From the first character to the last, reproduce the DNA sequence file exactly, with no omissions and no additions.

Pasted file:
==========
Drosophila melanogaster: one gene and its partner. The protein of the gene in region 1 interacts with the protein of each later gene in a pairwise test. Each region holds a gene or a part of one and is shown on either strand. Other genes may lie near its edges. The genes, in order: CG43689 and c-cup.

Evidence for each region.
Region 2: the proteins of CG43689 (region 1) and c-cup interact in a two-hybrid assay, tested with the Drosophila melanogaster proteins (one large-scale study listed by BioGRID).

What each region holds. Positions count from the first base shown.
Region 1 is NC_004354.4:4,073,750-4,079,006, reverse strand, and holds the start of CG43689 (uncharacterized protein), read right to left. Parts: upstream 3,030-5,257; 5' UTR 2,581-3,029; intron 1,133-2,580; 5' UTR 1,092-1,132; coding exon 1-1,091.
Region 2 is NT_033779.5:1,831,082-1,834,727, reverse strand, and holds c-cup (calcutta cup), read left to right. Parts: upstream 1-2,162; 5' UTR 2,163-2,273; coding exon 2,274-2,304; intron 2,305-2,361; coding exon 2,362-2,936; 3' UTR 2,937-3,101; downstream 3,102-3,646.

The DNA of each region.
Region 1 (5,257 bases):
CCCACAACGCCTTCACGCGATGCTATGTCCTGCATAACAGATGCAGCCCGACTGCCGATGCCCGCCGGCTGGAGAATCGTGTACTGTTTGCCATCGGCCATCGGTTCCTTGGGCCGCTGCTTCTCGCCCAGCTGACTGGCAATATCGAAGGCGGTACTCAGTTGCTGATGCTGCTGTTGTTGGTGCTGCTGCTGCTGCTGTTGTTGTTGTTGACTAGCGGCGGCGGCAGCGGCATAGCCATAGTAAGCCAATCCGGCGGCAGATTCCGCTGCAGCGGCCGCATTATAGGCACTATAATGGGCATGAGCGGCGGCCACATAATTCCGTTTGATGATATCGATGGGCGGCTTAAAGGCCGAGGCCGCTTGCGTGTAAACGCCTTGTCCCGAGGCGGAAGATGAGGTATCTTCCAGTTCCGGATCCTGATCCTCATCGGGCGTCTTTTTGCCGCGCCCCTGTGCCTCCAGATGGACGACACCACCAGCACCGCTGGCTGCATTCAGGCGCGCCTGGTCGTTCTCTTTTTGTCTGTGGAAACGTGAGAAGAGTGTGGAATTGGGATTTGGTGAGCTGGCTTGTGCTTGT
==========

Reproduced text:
Drosophila melanogaster: one gene and its partner. The protein of the gene in region 1 interacts with the protein of each later gene in a pairwise test. Each region holds a gene or a part of one and is shown on either strand. Other genes may lie near its edges. The genes, in order: CG43689 and c-cup.

Evidence for each region.
Region 2: the proteins of CG43689 (region 1) and c-cup interact in a two-hybrid assay, tested with the Drosophila melanogaster proteins (one large-scale study listed by BioGRID).

What each region holds. Positions count from the first base shown.
Region 1 is NC_004354.4:4,073,750-4,079,006, reverse strand, and holds the start of CG43689 (uncharacterized protein), read right to left. Parts: upstream 3,030-5,257; 5' UTR 2,581-3,029; intron 1,133-2,580; 5' UTR 1,092-1,132; coding exon 1-1,091.
Region 2 is NT_033779.5:1,831,082-1,834,727, reverse strand, and holds c-cup (calcutta cup), read left to right. Parts: upstream 1-2,162; 5' UTR 2,163-2,273; coding exon 2,274-2,304; intron 2,305-2,361; coding exon 2,362-2,936; 3' UTR 2,937-3,101; downstream 3,102-3,646.

The DNA of each region.
Region 1 (5,257 bases):
CCCACAACGCCTTCACGCGATGCTATGTCCTGCATAACAGATGCAGCCCGACTGCCGATGCCCGCCGGCTGGAGAATCGTGTACTGTTTGCCATCGGCCATCGGTTCCTTGGGCCGCTGCTTCTCGCCCAGCTGACTGGCAATATCGAAGGCGGTACTCAGTTGCTGATGCTGCTGTTGTTGGTGCTGCTGCTGCTGCTGTTGTTGTTGTTGACTAGCGGCGGCGGCAGCGGCATAGCCATAGTAAGCCAATCCGGCGGCAGATTCCGCTGCAGCGGCCGCATTATAGGCACTATAATGGGCATGAGCGGCGGCCACATAATTCCGTTTGATGATATCGATGGGCGGCTTAAAGGCCGAGGCCGCTTGCGTGTAAACGCCTTGTCCCGAGGCGGAAGATGAGGTATCTTCCAGTTCCGGATCCTGATCCTCATCGGGCGTCTTTTTGCCGCGCCCCTGTGCCTCCAGATGGACGACACCACCAGCACCGCTGGCTGCATTCAGGCGCGCCTGGTCGTTCTCTTTTTGTCTGTGGAAACGTGAGAAGAGTGTGGAATTGGGATTTGGTGAGCTGGCTTGTGCTTGT